One Phrase To Support Psychological Safety in Your Team
Why it’s difficult to create a psychologically safe environment and one thing you can do to build safety
As a manager and leader, I know first-hand how hard it is to build psychological safety within your teams. But rather than speak from my experience as a manager, I want to share, from my experience as an individual contributor, several factors that may explain why psychological safety is hard to build:
- When you join a team, any team, you put your guard up. It’s a natural reaction — you don’t know who to trust (who will support you? Who will stab you in the back if they have a chance?) and even if you do know who to trust, you don’t know how much to trust them (can I share rumours and gossip? If I share my career goals and aspirations will they be used against me? If I share my opinions, will it be used to block my career growth?)
- Psychological safety is not built up through one or two experiences. Like trust, it’s a slow process that is built over multiple interactions and like Jenga blocks, it can all fall if even one brick (interaction) is out of place.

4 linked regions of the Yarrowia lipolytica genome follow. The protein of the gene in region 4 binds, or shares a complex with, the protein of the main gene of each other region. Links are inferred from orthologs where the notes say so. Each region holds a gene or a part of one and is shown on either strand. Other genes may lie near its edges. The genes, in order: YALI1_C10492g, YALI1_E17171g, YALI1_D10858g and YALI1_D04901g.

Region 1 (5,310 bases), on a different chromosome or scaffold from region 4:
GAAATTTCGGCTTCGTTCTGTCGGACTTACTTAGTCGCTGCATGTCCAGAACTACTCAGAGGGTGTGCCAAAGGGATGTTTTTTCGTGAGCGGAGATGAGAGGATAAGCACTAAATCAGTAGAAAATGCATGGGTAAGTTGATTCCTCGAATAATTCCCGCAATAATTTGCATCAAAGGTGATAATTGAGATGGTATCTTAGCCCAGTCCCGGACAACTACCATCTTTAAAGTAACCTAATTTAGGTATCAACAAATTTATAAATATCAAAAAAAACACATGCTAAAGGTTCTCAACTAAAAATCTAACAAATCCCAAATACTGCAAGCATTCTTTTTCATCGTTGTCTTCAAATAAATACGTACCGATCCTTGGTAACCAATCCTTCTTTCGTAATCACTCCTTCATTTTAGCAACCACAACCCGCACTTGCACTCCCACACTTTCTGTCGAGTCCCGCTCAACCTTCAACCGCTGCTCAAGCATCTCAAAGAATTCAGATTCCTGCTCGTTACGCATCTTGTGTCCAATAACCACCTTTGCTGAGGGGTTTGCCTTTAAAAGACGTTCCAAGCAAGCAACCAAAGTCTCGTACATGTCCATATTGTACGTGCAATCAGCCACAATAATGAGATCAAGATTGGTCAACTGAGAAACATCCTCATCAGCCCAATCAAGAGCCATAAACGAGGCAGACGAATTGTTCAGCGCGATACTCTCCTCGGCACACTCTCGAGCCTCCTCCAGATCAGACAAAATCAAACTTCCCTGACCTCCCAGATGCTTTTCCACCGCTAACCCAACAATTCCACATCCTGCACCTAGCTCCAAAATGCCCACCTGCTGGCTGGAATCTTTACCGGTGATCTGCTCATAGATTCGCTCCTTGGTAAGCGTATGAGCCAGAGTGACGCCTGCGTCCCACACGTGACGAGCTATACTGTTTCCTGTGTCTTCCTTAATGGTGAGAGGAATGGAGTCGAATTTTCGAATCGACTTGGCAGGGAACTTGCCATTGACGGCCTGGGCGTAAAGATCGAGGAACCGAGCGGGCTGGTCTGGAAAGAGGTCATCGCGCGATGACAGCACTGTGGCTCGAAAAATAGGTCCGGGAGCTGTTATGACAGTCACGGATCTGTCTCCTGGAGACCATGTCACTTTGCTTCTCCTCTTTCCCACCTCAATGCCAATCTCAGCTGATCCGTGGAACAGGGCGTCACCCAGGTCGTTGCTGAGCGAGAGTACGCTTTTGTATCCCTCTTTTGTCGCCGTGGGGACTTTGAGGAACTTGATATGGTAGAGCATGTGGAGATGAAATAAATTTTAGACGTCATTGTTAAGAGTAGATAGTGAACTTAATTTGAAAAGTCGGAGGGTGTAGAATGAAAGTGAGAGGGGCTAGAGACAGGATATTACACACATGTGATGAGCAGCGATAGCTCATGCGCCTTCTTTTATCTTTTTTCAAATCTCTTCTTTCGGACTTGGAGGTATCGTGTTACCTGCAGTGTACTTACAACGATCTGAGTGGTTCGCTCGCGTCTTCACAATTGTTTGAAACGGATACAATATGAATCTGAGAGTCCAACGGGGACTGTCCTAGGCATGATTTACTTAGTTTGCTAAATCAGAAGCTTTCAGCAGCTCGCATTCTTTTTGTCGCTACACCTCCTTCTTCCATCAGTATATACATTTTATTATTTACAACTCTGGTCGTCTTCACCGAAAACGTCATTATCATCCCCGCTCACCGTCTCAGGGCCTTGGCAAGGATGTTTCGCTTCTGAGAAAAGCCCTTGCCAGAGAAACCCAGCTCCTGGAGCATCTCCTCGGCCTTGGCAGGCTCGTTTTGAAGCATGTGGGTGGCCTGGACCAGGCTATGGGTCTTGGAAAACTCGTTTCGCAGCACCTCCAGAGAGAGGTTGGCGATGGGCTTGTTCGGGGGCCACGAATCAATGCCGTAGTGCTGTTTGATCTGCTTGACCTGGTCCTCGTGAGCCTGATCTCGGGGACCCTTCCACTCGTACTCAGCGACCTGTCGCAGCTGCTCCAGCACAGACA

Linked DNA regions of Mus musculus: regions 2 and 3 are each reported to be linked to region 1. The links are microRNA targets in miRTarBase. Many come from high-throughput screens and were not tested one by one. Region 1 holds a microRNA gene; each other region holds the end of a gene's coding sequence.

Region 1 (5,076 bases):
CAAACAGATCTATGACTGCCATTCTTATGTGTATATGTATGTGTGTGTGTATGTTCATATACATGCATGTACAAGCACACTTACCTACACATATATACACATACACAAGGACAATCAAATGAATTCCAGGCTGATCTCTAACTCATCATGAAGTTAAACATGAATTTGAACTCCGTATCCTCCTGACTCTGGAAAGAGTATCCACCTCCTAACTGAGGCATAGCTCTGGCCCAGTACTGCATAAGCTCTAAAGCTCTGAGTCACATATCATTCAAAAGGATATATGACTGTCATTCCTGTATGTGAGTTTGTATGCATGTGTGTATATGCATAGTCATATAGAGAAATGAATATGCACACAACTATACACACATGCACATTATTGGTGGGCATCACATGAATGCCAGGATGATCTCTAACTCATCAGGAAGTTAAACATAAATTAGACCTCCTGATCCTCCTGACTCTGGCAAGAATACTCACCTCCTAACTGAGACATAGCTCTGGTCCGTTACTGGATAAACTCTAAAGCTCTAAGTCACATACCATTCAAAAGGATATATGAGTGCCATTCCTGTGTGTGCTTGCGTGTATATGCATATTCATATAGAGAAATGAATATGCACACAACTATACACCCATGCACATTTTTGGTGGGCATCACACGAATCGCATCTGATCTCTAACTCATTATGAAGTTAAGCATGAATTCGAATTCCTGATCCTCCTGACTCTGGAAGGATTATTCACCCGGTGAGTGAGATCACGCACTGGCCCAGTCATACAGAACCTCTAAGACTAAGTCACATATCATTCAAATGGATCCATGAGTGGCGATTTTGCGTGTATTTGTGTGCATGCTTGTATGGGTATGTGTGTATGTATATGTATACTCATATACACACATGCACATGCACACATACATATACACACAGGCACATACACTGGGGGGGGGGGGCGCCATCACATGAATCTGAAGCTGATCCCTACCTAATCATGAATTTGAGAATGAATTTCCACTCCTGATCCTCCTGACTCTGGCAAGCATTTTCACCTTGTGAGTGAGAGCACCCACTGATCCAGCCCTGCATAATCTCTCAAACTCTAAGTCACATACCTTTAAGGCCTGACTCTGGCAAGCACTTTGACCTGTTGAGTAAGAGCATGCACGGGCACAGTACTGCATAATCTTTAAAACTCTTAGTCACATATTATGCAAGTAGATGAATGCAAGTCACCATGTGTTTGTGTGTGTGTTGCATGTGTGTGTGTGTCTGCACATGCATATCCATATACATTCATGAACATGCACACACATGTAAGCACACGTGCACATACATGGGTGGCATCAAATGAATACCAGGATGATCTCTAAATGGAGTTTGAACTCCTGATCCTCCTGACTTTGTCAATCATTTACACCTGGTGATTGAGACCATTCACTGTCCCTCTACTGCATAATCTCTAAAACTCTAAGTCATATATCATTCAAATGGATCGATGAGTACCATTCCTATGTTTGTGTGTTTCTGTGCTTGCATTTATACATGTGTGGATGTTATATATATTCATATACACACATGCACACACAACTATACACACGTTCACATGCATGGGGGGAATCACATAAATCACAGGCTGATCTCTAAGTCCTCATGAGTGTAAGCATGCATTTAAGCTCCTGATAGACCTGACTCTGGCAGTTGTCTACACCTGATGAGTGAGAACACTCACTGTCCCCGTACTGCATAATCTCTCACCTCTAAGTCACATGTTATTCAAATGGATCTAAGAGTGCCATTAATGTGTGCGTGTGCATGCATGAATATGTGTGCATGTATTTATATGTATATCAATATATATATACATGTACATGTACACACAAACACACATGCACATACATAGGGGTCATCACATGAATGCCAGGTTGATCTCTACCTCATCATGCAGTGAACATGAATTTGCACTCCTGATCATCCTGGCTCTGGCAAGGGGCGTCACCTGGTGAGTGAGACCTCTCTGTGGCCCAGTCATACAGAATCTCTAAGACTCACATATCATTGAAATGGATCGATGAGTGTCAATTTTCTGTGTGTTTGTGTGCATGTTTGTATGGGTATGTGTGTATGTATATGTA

- Psychological safety isn’t built up through words or conversations (though it is part of it). It’s built up through actions. After I have a conversation with you, what do you do with the information? Are you sharing information with me? Do you have my interests in mind? Does your attitude or interaction with me change after I share it with you?
While there are many ways to build psychological safety — I recently learned one phrase, or rather, a word, that helps to build psychological safety. The word? How.
For example, one of the most important parts of psychological safety is feedback and getting people’s honest feelings. We all want feedback, but when a superior asks it from us, we tend to frame it positively without sharing anything real.
The word ‘How’ tries to dig deeper.
- After getting feedback, instead of asking “Why do you think that?”, ask “How is that true?”
- If someone gives you a ridiculous suggestion, such as spending a million dollars on one campaign (when you very well know that multiple campaigns are the way to go), instead of saying “That’s crazy” or asking “Why would you do that?”, ask “How would that work?”
Using ‘how’ opens up the conversation. There’s no judgment or critique. In fact, saying “How is that true?” almost presumes that whatever was said was true. What it gets at though is in what situations the feedback is true, which then opens up the dialogue — rather than a back and forth on whether something is true in certain situations or not, it’s a conversation about what happened, how the feedback is true, and what to do about it in the future.
Try incorporating ‘how’ the next time you are looking to open up the conversation with people on your team.